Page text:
Dying to Share the Truth
By kristen blalock
January 5, 2011
On a Discovery Channel show called World’s Toughest Jobs, viewers can watch men milk lethal snakes or clean the windows of a skyscraper. It features different occupations where the person performing their position’s duties is also risking their life; however, the program has yet to feature a journalist. It might seem odd that a journalist would be featured on a show with an underwater welder, but in 2010 journalists more than earned that spot. Across the world, those who are dedicated to relaying current events fell under immense attack by authoritarianism and overall censorship of independent media. Journalists, dedicated to delivering news to their fellow countrymen, did not face a simple rewording or editing but imprisonment and even death. As states are becoming more controlling of what and how information is reported (and using brutal methods to ensure so), persecution of journalists has become a worldwide issue.
While a majority of the world was bustling about with holiday preparations this December, the former Soviet Republic of Belarus was holding its presidential elections. Surprisingly, the ballot had more than one name. In a very predictable outcome, though, Alexander Lukashenko won the election and maintained a position he has held since 1994. Lukashenko’s victory—claiming nearly 80 percent of the votes—didn’t add up for the Belarusian people. On Dec. 19, opposition protesters flooded the streets of Minsk. In their midst were scores of journalists trying to capture the nightmare that was unfolding throughout the capitol. Refusing to let anyone argue against his landslide win, Lukashenko ordered an army of riot police to stop the election protests. They did so by violently arresting some 600 people.During the initial protests, 20 reporters were arrested and many more severely beaten. On Dec. 20, the Committee to Protect Journalists released a statement condemning Lukashenko’s actions and detailing the brutality reporters throughout Minsk had suffered. The situation in Belarus highlights the dependency democracy and rights have on open journalism. The moment Lukashenko realized the citizens were not going to take his questionable reelection lying down, he went after those who ran against him and those who would relay to the world what was happening in Belarus six days before Christmas.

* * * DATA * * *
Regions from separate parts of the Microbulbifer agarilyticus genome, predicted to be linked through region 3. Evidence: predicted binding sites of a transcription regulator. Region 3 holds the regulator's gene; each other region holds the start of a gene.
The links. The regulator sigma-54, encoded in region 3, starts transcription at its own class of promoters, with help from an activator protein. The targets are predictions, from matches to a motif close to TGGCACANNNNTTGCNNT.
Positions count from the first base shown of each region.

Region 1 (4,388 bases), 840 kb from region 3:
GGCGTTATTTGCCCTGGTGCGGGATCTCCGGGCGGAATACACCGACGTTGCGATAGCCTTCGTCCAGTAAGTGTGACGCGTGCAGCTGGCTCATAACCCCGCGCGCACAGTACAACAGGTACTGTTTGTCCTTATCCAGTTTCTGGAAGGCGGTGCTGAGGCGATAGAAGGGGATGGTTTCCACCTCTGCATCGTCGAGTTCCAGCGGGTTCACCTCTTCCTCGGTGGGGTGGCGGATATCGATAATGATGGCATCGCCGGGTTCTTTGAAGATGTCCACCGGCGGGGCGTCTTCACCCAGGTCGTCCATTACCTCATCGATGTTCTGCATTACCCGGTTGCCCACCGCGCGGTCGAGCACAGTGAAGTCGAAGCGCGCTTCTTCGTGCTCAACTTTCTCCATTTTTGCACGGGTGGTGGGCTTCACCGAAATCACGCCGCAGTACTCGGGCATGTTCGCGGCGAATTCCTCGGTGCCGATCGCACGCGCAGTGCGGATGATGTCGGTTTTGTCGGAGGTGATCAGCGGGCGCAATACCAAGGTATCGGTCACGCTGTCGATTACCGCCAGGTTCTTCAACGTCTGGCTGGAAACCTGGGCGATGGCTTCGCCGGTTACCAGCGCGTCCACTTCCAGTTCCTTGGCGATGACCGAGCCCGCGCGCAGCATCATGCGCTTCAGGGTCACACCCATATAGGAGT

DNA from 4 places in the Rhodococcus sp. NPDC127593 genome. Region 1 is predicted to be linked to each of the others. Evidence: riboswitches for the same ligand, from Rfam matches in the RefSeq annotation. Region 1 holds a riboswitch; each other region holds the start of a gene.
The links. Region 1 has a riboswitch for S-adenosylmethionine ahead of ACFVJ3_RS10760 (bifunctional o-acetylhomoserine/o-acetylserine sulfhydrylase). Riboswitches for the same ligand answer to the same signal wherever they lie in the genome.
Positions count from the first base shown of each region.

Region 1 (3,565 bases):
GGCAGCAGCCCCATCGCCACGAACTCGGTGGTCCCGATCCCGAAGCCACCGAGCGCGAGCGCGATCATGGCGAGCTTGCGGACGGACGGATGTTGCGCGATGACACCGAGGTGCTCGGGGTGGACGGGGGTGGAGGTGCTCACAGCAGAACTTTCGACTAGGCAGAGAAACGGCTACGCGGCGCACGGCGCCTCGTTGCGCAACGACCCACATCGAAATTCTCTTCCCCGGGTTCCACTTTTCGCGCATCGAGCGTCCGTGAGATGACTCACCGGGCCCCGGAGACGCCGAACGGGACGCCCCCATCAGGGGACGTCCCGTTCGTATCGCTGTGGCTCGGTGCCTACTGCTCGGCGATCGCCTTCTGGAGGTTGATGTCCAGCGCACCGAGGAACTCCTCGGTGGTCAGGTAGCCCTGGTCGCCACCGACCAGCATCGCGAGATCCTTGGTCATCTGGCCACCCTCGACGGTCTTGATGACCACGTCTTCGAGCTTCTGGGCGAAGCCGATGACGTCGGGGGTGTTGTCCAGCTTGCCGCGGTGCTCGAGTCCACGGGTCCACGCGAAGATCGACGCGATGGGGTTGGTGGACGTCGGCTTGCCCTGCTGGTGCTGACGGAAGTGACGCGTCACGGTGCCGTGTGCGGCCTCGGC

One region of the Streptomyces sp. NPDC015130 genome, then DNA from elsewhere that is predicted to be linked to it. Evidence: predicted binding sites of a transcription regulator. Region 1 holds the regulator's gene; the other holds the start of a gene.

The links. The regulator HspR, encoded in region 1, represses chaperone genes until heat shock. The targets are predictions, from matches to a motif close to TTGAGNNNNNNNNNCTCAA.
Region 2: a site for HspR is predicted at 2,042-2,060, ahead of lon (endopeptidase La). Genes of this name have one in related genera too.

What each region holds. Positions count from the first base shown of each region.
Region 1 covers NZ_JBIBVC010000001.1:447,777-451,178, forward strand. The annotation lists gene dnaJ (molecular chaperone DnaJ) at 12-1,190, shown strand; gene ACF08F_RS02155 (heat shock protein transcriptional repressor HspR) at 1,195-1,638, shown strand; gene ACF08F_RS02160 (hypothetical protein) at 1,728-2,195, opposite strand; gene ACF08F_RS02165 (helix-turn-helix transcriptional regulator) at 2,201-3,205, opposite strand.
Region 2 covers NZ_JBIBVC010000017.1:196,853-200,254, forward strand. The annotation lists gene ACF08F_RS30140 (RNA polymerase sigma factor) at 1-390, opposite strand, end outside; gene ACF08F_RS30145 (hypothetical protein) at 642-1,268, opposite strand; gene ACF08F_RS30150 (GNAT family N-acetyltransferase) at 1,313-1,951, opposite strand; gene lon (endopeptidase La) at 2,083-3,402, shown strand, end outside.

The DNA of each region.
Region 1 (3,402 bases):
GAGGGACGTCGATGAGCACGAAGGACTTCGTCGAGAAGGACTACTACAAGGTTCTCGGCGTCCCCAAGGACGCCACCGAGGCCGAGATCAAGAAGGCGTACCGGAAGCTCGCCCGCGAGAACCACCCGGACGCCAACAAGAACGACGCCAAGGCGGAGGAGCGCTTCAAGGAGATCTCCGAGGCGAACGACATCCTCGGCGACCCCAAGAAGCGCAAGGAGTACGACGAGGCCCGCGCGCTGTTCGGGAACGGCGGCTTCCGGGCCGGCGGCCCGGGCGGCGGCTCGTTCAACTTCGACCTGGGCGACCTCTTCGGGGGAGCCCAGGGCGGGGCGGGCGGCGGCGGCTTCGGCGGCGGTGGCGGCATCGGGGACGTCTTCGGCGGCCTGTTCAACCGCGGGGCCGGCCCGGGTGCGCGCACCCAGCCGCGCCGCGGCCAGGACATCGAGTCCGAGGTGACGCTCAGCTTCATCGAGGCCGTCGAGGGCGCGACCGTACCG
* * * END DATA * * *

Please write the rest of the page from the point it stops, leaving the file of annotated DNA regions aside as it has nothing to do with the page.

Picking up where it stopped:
Oleg Kashin is one journalist who cannot be silenced. Kashin works as a reporter for the Moscow-based newspaper Kommersant and has been writing about a controversial highway through the Khimki forest. On the night of Nov. 6, outside of his apartment complex, Kashin was brutally beaten by unidentified assailants who managed to break both jaws, fracture his skull, break a leg and nearly sever his fingers, successfully removing one. Kashin’s wallet, iPhone and other belongings were still on him by the time police arrived. For writers, their hands are everything. The ideal way to silence a journalist like Kashin? Start with the hands.